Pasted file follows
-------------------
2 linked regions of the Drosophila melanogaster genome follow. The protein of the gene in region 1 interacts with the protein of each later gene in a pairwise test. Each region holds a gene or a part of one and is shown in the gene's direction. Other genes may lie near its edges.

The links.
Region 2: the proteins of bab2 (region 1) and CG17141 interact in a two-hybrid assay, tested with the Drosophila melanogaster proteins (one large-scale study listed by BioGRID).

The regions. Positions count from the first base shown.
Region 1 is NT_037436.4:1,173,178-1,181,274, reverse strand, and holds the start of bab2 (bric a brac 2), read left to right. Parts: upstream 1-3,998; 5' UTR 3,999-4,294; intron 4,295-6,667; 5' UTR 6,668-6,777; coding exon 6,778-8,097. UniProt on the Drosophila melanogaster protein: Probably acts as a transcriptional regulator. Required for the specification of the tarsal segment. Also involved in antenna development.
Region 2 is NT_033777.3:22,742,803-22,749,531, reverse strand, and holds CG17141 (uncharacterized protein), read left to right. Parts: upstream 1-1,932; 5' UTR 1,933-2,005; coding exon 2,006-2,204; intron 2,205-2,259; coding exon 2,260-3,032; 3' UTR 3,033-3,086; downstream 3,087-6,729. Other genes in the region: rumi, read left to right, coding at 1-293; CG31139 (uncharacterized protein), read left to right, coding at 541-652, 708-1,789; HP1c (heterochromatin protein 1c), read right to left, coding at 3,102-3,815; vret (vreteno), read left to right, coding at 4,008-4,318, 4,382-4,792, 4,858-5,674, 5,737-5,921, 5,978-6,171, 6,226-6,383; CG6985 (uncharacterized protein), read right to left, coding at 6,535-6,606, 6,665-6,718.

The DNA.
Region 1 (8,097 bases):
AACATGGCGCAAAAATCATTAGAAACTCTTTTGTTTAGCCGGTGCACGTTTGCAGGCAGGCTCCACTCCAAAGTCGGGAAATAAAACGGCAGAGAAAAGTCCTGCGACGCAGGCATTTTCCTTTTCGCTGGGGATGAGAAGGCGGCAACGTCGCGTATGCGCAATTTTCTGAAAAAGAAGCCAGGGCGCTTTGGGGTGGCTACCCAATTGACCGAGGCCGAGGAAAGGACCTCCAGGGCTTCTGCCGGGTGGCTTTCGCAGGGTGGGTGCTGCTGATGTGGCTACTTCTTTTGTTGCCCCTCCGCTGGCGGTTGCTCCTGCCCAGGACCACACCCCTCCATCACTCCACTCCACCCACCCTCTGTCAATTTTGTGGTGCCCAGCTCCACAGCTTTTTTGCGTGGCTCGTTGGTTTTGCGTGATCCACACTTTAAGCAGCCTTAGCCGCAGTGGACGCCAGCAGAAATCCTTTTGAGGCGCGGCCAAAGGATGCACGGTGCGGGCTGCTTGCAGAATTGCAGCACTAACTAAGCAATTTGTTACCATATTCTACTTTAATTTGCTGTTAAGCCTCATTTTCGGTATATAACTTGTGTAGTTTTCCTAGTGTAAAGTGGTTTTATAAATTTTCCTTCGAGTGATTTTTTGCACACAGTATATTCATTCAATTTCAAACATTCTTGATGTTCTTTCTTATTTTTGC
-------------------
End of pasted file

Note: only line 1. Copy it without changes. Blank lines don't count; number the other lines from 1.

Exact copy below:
2 linked regions of the Drosophila melanogaster genome follow. The protein of the gene in region 1 interacts with the protein of each later gene in a pairwise test. Each region holds a gene or a part of one and is shown in the gene's direction. Other genes may lie near its edges.